What is biophilic design?When looking to understand what biophilic design is, an excellent place to start is understanding what the word itself means. Biophilic is in reference to the word “biophilia,” which more or less translates to a love of living things. When used in the context of biophilic design, the biophilia definition encompasses the human affinity for having natural and living things surrounding them. The intention and goals of biophilic design are to incorporate aspects of the natural world throughout your living environment. There are varying viewpoints on what is considered biophilic design and what is not. However, one of the easiest ways to explain biophilic design is that it is a design that uses natural elements such as:
- A simulation of natural elements
How to incorporate biophilic design into your homeBefore purchasing flats of houseplants to fill your space or undergo construction on indoor water elements, it’s important to note that biophilic design is a tad more conscientious and tactful than simply bringing the outside world inside. Biophilic design utilizes nature elements throughout a space that is reminiscent of the natural world. Think of a few pops of established plants growing naturally throughout your home rather than one room filled with plants to look like a rainforest. You may be wondering how to incorporate biophilic design in your own space, and if so, follow along below for some great examples of biophilic design on a smaller scale.
1. Make use of natural and artificial lightEnhance the natural light in your space with skylights, oversized windows, or anything that brings in natural light. Assess the lighting in your house and pay attention to where the light is present at different parts of the day.
Natural LightA great way to incorporate biophilic design using natural light is to design for living around the light at certain times of the day. If you want to bask in some warm afternoon sun, consider placing your sofa and other chairs in places where natural afternoon light hits your living space.
Artificial LightAdditionally, if there is not much natural light available, incorporating artificial light with a natural filter is a great way to mimic this effect. Utilizing mirrors to reflect natural and artificial light is another great way to invite more light into your life.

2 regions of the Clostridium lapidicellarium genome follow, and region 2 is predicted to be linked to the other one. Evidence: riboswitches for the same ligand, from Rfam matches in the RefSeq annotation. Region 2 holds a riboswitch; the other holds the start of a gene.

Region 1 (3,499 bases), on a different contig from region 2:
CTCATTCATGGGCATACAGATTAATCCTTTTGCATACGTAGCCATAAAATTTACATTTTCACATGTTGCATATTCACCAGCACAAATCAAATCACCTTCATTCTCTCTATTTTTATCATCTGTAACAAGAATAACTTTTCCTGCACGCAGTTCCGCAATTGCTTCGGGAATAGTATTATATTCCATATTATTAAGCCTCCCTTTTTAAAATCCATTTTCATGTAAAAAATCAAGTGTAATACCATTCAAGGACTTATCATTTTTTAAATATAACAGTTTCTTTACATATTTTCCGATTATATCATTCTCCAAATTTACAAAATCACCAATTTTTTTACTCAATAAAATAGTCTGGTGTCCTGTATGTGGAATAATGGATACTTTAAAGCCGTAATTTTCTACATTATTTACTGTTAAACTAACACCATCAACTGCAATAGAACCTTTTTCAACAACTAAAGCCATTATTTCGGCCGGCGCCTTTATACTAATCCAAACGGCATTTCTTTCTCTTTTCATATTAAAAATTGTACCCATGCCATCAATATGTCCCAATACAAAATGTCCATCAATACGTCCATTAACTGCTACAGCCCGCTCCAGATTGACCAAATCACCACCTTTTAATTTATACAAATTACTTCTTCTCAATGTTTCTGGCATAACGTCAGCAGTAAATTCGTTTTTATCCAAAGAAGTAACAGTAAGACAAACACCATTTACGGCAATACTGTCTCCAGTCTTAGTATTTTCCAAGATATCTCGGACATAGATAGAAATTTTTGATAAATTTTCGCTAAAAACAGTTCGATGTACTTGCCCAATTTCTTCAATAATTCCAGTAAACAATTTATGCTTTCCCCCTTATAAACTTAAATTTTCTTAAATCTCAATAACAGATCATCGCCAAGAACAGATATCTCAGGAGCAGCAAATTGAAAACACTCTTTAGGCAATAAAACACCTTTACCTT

2. Use elements of houseplants and flowersAs noted above, stacking houseplants to the ceiling all over your home isn’t exactly what is recommended here. However, inviting green places into our home is a great way to utilize biophilic design. Mimicking patterns in nature is a great rule of thumb when determining how to place houseplants or flowers into your space. A handful of houseplants with proper care and environment will grow and thrive naturally. The peppering of houseplants or flowers throughout your space will evoke a sense of biophilic design in your home.
3. Incorporate textures into your spaceOpting for printed or textured elements in your space can create a natural feel in your living environment. Textures are always present throughout the natural world. Mixing natural textures and cool patterns throughout your space will give your abode a comfortable and natural feel such as:
- Organic and textured art hanging on your wall
- Unglazed ceramic statue or vase to hold your flowers
4. Opt for earth tones and organic materialsWhen you’re looking to imbue your design space with the allure of biophilic design, utilizing organic materials and fabrics or upholsteries in earth tones will bring a natural, modern, and cozy feel to your home. The more organic in shape, the better. Here are some ideas to try:
- Chic stone placemats on the dinner table
- Solid wood bookshelf
- Replace the bathmat in front of your shower with a solid wood slab; Not only does this mean you wouldn’t have to throw your bath mat into the laundry, but the wood will also naturally soak up the moisture and evaporate